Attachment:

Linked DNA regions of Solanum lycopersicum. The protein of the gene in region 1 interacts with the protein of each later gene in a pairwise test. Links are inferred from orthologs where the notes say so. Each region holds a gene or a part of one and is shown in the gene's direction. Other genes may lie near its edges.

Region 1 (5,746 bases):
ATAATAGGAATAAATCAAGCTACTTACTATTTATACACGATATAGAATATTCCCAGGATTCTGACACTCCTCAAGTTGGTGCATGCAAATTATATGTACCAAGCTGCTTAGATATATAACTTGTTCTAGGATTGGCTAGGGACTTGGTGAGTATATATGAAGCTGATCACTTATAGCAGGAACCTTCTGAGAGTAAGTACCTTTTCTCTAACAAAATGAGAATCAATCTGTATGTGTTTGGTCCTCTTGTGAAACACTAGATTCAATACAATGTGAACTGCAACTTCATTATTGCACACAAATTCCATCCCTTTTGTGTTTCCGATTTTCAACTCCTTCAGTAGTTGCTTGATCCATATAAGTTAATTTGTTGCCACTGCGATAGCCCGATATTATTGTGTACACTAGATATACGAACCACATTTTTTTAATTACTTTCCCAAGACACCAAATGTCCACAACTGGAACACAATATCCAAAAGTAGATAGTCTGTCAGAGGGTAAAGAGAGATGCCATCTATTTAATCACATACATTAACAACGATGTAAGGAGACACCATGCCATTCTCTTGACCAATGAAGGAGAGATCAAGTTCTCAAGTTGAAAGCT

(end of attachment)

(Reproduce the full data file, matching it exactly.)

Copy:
Linked DNA regions of Solanum lycopersicum. The protein of the gene in region 1 interacts with the protein of each later gene in a pairwise test. Links are inferred from orthologs where the notes say so. Each region holds a gene or a part of one and is shown in the gene's direction. Other genes may lie near its edges.

Region 1 (5,746 bases):
ATAATAGGAATAAATCAAGCTACTTACTATTTATACACGATATAGAATATTCCCAGGATTCTGACACTCCTCAAGTTGGTGCATGCAAATTATATGTACCAAGCTGCTTAGATATATAACTTGTTCTAGGATTGGCTAGGGACTTGGTGAGTATATATGAAGCTGATCACTTATAGCAGGAACCTTCTGAGAGTAAGTACCTTTTCTCTAACAAAATGAGAATCAATCTGTATGTGTTTGGTCCTCTTGTGAAACACTAGATTCAATACAATGTGAACTGCAACTTCATTATTGCACACAAATTCCATCCCTTTTGTGTTTCCGATTTTCAACTCCTTCAGTAGTTGCTTGATCCATATAAGTTAATTTGTTGCCACTGCGATAGCCCGATATTATTGTGTACACTAGATATACGAACCACATTTTTTTAATTACTTTCCCAAGACACCAAATGTCCACAACTGGAACACAATATCCAAAAGTAGATAGTCTGTCAGAGGGTAAAGAGAGATGCCATCTATTTAATCACATACATTAACAACGATGTAAGGAGACACCATGCCATTCTCTTGACCAATGAAGGAGAGATCAAGTTCTCAAGTTGAAAGCT